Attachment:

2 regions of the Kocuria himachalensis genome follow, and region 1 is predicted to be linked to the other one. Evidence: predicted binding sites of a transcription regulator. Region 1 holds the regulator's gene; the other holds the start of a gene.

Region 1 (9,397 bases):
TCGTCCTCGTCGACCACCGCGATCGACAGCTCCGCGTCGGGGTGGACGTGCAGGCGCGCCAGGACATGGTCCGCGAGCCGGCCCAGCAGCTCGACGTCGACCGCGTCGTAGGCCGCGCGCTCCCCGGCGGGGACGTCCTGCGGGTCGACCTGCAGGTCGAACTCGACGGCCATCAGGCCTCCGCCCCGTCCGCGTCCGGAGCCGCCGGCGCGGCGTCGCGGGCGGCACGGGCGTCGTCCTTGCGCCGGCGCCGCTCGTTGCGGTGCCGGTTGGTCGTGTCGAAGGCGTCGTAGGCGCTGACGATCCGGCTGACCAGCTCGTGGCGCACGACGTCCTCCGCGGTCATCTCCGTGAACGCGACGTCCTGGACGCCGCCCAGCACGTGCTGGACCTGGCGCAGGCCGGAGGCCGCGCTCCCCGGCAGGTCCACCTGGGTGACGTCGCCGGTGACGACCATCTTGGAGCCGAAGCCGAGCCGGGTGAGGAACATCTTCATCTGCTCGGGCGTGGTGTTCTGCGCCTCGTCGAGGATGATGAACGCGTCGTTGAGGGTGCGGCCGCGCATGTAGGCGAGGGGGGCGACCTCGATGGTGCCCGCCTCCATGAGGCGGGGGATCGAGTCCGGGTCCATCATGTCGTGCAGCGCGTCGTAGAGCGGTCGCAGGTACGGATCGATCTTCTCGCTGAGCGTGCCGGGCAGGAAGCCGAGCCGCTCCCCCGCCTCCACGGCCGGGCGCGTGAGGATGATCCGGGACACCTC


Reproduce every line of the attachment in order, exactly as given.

2 regions of the Kocuria himachalensis genome follow, and region 1 is predicted to be linked to the other one. Evidence: predicted binding sites of a transcription regulator. Region 1 holds the regulator's gene; the other holds the start of a gene.

Region 1 (9,397 bases):
TCGTCCTCGTCGACCACCGCGATCGACAGCTCCGCGTCGGGGTGGACGTGCAGGCGCGCCAGGACATGGTCCGCGAGCCGGCCCAGCAGCTCGACGTCGACCGCGTCGTAGGCCGCGCGCTCCCCGGCGGGGACGTCCTGCGGGTCGACCTGCAGGTCGAACTCGACGGCCATCAGGCCTCCGCCCCGTCCGCGTCCGGAGCCGCCGGCGCGGCGTCGCGGGCGGCACGGGCGTCGTCCTTGCGCCGGCGCCGCTCGTTGCGGTGCCGGTTGGTCGTGTCGAAGGCGTCGTAGGCGCTGACGATCCGGCTGACCAGCTCGTGGCGCACGACGTCCTCCGCGGTCATCTCCGTGAACGCGACGTCCTGGACGCCGCCCAGCACGTGCTGGACCTGGCGCAGGCCGGAGGCCGCGCTCCCCGGCAGGTCCACCTGGGTGACGTCGCCGGTGACGACCATCTTGGAGCCGAAGCCGAGCCGGGTGAGGAACATCTTCATCTGCTCGGGCGTGGTGTTCTGCGCCTCGTCGAGGATGATGAACGCGTCGTTGAGGGTGCGGCCGCGCATGTAGGCGAGGGGGGCGACCTCGATGGTGCCCGCCTCCATGAGGCGGGGGATCGAGTCCGGGTCCATCATGTCGTGCAGCGCGTCGTAGAGCGGTCGCAGGTACGGATCGATCTTCTCGCTGAGCGTGCCGGGCAGGAAGCCGAGCCGCTCCCCCGCCTCCACGGCCGGGCGCGTGAGGATGATCCGGGACACCTC